12 Truths About Sports Hernias Your Doctor didn’t Tell You

1. Occurs in sports with cutting, pivoting, kicking and sharp turns

These types of motions are commonly found in soccer, hockey, tennis, football, and field hockey.

2. Sports hernias have a slow onset

A slow onset means it is not traumatic.

No body has to hit you.

You don’t have to fall.

You don’t have to hear a pop.

It occurs slowly meaning it is very preventable.

3. Pain is one sided (unilateral) around the groin/ pubic bone

The pubic bone is the bone at the very bottom section of the abdominal area.

Many muscles of the pelvis and abdominal area attach here.

Pain is usually only on the one side so if you have pain on both sides you could have another injury type.

4. Pain can radiate to the upper thigh

“Referred pain” happens with many different types of conditions.

Even injury to an organ like the heart can create radiation of pain.

Sports hernias refer to the front of the thigh and into the quad muscles.

5. The pain is “Hard to pin point”

Not being able to find the source of pain is extremely common and a very characteristic symptom of a sports hernia.

If you can not locate the apex of the injury yourself you should investigate the possibility of a sports hernia.

6. Pain or tightness can be felt in the scrotum

Obviously, this is just for the guys.

I have heard athletes say it feels “tight” or “numb” even into the ball sack.

Don’t ignore this one.

7. Other AKAs for a Sports hernia are:
  1. Sportsman’s Hernia
  2. Athletic Pubalgia
  3. Gilmore’s Groin
8. Top 4 diagnosis it can be confused with are:
  • Adductor Longus dysfunction
  • Osteitis pubis
  • Hip Joint Pathology
  • Hernia
9. Dynamic Musculoskeletal Ultrasound (MSUS) can confirm the diagnosis

An ultrasound is one of the best ways to know exactly the injury you are dealing with.

I know this images doesn’t look like much but it assists us in recommending the right treatment plan for you.

Here is an example:

Ultrasound Sports Hernia

Ultrasound of Sports Hernia

10. Rehab can be slow, frustrating and even unsuccessful

Bummer huh.

That’s the nature of the beast. Rehab can be very slow but the great news is if you rehab and it is a fast recovery you probably had something else.

You could have had hip impingement or hip flexor tendonitis.

Even more of a reason to confirm your diagnosis.

11. Rehab can include:
  • 6-8 weeks rest
  • ice/heat
  • sports massage
  • electrical stimulation
  • progressive hip strengthening
  • hip stretching exercises
  • correction of movement patterns
  • incorporation of sports motions starting slow to quick
  • gradual return to play
12. Surgery is suggested if rehab is unsuccessful.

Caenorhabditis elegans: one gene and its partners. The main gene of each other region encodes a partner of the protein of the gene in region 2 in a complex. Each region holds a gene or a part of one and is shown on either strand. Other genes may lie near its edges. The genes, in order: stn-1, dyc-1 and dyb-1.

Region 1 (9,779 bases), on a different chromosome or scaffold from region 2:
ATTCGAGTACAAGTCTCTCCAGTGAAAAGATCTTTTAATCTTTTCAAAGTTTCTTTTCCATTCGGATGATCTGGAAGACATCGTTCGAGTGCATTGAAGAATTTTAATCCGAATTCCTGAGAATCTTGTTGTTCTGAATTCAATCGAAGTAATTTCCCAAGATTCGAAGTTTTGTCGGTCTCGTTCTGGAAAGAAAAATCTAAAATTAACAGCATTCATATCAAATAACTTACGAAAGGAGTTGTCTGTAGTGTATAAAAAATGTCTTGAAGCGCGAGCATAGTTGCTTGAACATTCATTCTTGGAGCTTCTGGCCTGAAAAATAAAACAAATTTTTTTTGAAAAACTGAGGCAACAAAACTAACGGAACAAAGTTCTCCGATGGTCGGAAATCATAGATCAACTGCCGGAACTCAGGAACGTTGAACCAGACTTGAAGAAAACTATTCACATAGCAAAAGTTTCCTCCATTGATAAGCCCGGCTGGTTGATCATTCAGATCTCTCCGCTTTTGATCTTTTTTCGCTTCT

The great news is surgery can be extremely successful but I would caution to not jump in too fast.

A successful sports hernia surgery would be an unsuccessful surgery on a hip labrum or other conditions that could also be causing your pain.

Read the rest of the article to find out how we can confirm a sports hernia…

What can I do to get better?

I created an 8 week video rehab course I give to patients after their exam. This is a framework I use with my patients who have a sports hernia, and with the right form and education, can help with your injury.

What is a Sports Hernia?

Sports Hernia Infographic

The term “sports hernia” is becoming mainstream with more professional athletes being diagnosed.

The following are just to name a few:

  • Torii Hunter
  • Tom Brady
  • Ryan Getzlaf
  • Julio Jones
  • Jeremy Shockey

If you follow any of these professional athletes, they all seem to have the same thing in common:

Lingering groin pain.

If you play fantasy sports, this is a major headache since it seems so minor, but it can land a player on Injury Reserve on a moments notice. In real life, it is a very frustrating condition to say the least. It is hard to pin point, goes away with rest and comes back after activity, but is hardly painful enough to make you want to stop. It lingers and is always on your mind.

Here’s a quick link jump to the sports hernia rehab section of the article for those of you who just want rehab concepts.

And if you’re looking for my step-by-step sports hernia rehab video course here it is.

One the best definitions of Sport hernias is the following by Harmon:

“The phenomena of chronic activity–related groin pain that it is unresponsive to conservative therapy and significantly improves with surgical repair. 4”

This is truly how sports hernias behave in a clinical setting. It is not uncommon for a sports hernia to be unrecognized for months and even years.

Unlike your typical sports injury, most sports medicine offices have only seen a handful of cases. It’s just not on most doctors’ radar.